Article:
"One of my first brunches was scrambled eggs with cre me fraiche and caviar. I don't do that anymore," she explained. It didn't fit the place. Also, some foods are less available. "It's not like California, it's not like New York. You don't have the choice," she said, and she has to go shopping herself to three or four stores twice a week to find the quality she wants.

With the ingredients she has been introduced to, she has already devised an original and wonderful variation on the standard New Mexico breakfast. It starts with fresh orange juice as rich and thick as apricot nectar, and often includes her spectacular maple pin on nut cornmeal muffins. For her huevos rancheros she uses basically the same blue cornmeal, green chilies and eggs that serve tradition. But she uses them differently -- the chilies raw as well as cooked, the blue corn in thick, light tortillas rather than the familiar flat, firm ones. Instead of frying the eggs, she poaches them, and because she likes her plates to look neat, she does not just pour sauce over a mess of tortillas and eggs, but arranges all on a plate, garnishes with cilantro and cre me fraiche and an untraditional raw tomatillo salsa.

Signs are already pointing to the lone exploration of a few individual New Santa Fe cooks coalescing into a communally shared cuisine. Mark Miller has adopted Marie O'Shea's pin on muffins. They may become the blackened redfish of the Southwest. Tabletalk

Finding delicious southwestern food in New Mexico is a hit-or-miss proposition nowadays, and even within one restaurant the red sauce may be terrific and the green sauce terrible or vice versa (just as red may be hotter in one restaurant, green in another). So after a week of eating from Santa Fe to Taos, here is a guide to the scattered highlights; keep in mind that other dishes at the same restaurants didn't warrant mention -- for good reason.

* defrr Santa Fe: Blue corn enchiladas and desserts such as lemon souffle' and fresh apricot pie at Josie's; salmon tamal at Casa Sena; tamales from a wholesaler named Merandero La Posas off Cerillos Road; posole and carne adovada at Saab House in La Posada; breakfast burritos at Cafe Pasqual's; red chili sauce and beans at Beva's.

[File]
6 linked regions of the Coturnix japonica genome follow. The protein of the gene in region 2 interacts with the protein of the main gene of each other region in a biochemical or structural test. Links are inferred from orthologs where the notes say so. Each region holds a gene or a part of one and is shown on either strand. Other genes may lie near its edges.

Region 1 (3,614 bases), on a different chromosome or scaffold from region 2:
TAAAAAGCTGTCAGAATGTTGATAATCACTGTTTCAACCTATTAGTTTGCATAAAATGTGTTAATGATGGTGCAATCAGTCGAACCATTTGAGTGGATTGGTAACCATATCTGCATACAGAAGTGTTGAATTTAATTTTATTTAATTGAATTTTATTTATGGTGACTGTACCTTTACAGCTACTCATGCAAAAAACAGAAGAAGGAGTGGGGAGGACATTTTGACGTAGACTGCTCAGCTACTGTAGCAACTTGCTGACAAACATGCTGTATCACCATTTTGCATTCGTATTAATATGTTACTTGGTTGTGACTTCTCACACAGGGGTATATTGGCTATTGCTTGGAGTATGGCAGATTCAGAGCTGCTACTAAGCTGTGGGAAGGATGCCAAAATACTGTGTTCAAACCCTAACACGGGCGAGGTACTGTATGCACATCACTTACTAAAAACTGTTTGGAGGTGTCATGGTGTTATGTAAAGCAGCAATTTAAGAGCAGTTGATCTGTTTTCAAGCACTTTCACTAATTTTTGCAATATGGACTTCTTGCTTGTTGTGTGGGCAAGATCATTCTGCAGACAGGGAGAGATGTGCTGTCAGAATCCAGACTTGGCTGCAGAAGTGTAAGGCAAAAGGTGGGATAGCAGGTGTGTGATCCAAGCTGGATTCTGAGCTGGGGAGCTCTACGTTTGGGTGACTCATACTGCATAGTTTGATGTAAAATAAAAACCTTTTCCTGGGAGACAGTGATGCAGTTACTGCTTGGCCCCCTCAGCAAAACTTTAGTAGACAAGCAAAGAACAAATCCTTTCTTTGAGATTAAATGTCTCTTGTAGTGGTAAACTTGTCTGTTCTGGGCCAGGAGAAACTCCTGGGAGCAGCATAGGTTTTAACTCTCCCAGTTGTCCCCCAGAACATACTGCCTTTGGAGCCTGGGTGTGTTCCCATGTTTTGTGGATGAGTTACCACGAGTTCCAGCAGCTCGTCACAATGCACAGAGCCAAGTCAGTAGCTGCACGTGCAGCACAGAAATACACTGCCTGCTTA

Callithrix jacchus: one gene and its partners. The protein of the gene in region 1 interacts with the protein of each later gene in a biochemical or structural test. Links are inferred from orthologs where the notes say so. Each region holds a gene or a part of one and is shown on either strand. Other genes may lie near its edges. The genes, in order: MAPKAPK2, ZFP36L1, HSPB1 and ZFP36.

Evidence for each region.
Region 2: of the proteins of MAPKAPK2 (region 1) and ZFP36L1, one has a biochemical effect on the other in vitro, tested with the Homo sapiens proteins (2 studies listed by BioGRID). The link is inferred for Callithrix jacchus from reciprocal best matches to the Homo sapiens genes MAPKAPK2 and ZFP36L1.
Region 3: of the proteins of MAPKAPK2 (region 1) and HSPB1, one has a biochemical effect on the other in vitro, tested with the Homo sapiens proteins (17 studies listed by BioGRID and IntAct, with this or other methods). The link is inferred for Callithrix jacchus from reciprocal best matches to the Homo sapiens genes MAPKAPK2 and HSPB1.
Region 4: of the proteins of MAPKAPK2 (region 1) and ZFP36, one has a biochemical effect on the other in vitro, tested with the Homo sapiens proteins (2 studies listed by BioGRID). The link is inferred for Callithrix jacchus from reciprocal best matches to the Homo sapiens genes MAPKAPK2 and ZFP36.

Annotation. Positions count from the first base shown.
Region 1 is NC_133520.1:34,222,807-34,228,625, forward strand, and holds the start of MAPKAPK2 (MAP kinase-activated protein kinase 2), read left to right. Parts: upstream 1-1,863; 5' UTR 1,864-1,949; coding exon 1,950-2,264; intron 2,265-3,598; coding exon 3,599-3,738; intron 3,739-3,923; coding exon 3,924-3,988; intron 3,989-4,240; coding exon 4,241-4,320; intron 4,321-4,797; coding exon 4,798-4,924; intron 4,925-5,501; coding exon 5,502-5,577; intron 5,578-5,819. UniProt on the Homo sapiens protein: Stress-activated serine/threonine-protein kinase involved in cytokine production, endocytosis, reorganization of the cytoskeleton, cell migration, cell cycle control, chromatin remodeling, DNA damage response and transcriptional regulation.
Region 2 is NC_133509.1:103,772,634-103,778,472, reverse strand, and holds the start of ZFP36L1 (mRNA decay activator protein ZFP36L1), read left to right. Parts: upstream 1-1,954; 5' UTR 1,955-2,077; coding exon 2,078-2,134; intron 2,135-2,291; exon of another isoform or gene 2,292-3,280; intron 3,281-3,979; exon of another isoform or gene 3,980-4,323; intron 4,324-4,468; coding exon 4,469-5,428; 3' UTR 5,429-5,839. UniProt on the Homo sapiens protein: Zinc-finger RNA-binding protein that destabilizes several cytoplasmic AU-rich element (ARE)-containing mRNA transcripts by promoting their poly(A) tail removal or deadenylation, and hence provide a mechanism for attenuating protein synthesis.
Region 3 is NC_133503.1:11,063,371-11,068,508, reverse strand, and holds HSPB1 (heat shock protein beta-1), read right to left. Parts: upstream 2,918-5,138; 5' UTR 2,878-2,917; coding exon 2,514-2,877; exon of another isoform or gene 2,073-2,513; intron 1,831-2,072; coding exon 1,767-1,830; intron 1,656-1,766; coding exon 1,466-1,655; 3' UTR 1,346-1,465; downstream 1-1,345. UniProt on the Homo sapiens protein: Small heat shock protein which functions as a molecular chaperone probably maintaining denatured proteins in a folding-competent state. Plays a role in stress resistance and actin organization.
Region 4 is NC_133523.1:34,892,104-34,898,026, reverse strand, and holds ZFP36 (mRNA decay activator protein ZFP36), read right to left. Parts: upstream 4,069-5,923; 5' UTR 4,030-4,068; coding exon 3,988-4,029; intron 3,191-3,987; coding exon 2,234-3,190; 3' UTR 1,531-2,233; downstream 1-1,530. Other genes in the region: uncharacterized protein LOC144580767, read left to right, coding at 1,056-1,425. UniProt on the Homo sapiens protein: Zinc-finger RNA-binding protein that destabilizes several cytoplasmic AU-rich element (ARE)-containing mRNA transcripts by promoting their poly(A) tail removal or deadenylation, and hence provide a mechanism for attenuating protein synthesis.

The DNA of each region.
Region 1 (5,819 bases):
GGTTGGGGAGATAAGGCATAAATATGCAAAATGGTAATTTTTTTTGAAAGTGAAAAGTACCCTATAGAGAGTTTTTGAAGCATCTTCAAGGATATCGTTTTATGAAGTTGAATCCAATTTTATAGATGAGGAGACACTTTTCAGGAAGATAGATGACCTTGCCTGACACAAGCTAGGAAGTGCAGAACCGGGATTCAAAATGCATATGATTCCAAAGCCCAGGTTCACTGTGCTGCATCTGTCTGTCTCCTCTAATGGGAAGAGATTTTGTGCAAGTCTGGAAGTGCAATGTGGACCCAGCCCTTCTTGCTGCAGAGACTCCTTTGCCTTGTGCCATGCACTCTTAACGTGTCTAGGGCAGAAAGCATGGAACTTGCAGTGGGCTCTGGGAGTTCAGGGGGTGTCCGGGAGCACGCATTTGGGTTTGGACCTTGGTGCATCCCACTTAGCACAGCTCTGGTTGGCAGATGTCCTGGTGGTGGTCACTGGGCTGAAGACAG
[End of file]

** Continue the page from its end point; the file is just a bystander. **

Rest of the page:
Outside Santa Fe: Breakfast at Galisteo Inn; appetizers and margaritas at Rancho de Chimayo in Chimayo; enchiladas con huevos with green sauce, breakfast burrito with mushrooms and cheese, blue corn and whole wheat tortillas and beans at North Town restaurant in Taos. The most ridiculous meal was at El Nido in Tesuque, where the chopped liver was far better than the bland, watery southwestern dishes, and we had such trouble getting our check that we asked three people, and eventually got two checks -- one for $54, another for $123. We paid the former and left. GALISTEO INN'S MAPLE PINON CORNMEAL MUFFINS (Makes about 18 muffins)

* 1 1/4 cups unbleached flour

1 cup cornmeal

1 teaspoon cinnamon

4 teaspoons baking powder

1/2 teaspoon salt

1 cup toasted pin on nuts (pine nuts), ground

1/2 cup (1 stick) unsalted butter, melted

1 1/4 cups half-and-half, warmed

2 extra-large eggs

1 teaspoon vanilla

1 cup pure maple syrup

In a large bowl combine flour, cornmeal, cinnamon, baking powder and salt. Stir in ground pin on nuts. Put butter and cream in a saucepan and heat until butter is melted and cream is warm. In another bowl lightly beat the eggs. Add butter-cream mixture to eggs along with vanilla and maple syrup. Whisk until blended. Combine liquid and dry ingredients and stir just until combined. Spoon batter into oiled muffin tins, filling each 3/4 full. Bake at 400 degrees for 10 minutes, rotate the tins and bake another 4 minutes or until golden brown.